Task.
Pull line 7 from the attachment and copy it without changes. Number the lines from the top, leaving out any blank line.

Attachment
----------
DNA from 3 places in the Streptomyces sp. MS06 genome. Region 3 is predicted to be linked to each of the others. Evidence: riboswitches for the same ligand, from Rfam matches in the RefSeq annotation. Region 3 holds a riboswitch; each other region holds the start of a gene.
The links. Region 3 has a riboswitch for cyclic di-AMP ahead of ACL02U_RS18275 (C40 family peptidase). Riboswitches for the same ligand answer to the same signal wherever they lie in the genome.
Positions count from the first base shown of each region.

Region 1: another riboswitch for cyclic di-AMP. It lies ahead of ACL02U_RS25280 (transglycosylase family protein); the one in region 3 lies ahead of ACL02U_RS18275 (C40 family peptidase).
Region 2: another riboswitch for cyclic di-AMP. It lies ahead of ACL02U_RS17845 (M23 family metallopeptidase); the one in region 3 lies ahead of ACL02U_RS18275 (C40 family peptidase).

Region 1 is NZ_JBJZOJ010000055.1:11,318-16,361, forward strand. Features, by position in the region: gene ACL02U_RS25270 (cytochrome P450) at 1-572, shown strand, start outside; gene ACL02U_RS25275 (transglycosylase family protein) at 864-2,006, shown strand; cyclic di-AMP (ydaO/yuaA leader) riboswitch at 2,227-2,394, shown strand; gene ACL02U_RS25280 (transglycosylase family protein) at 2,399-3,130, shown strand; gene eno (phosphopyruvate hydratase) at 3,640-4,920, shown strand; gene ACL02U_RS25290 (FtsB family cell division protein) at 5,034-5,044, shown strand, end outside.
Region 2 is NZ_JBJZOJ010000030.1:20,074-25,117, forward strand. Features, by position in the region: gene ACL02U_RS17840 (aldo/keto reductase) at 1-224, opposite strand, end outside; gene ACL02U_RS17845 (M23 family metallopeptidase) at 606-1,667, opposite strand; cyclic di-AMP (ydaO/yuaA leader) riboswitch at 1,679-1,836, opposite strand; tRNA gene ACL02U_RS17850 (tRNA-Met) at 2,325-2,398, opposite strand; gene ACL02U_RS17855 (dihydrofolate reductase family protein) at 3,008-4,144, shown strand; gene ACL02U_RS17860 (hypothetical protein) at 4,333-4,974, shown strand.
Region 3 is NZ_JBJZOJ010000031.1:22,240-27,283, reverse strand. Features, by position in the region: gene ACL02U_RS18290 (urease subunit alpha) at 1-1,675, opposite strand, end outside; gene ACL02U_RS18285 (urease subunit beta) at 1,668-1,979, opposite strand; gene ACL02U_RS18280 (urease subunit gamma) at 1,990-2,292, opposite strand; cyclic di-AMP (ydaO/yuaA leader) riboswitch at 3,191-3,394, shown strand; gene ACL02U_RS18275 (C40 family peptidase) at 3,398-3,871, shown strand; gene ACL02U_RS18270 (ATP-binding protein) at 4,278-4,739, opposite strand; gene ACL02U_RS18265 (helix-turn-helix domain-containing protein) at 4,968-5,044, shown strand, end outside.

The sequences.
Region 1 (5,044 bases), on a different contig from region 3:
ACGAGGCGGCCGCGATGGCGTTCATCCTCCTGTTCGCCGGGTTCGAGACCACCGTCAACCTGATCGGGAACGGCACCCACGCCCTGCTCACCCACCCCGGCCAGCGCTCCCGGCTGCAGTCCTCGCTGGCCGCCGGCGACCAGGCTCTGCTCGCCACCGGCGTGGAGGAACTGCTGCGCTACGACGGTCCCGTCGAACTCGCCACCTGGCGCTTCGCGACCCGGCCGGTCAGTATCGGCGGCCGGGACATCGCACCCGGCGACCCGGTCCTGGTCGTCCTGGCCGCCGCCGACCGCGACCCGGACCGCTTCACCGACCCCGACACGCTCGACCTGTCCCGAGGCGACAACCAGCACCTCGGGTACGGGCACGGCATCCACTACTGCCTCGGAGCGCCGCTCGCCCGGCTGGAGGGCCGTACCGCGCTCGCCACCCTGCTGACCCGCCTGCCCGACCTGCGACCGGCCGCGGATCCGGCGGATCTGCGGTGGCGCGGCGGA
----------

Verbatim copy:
Region 2 is NZ_JBJZOJ010000030.1:20,074-25,117, forward strand. Features, by position in the region: gene ACL02U_RS17840 (aldo/keto reductase) at 1-224, opposite strand, end outside; gene ACL02U_RS17845 (M23 family metallopeptidase) at 606-1,667, opposite strand; cyclic di-AMP (ydaO/yuaA leader) riboswitch at 1,679-1,836, opposite strand; tRNA gene ACL02U_RS17850 (tRNA-Met) at 2,325-2,398, opposite strand; gene ACL02U_RS17855 (dihydrofolate reductase family protein) at 3,008-4,144, shown strand; gene ACL02U_RS17860 (hypothetical protein) at 4,333-4,974, shown strand.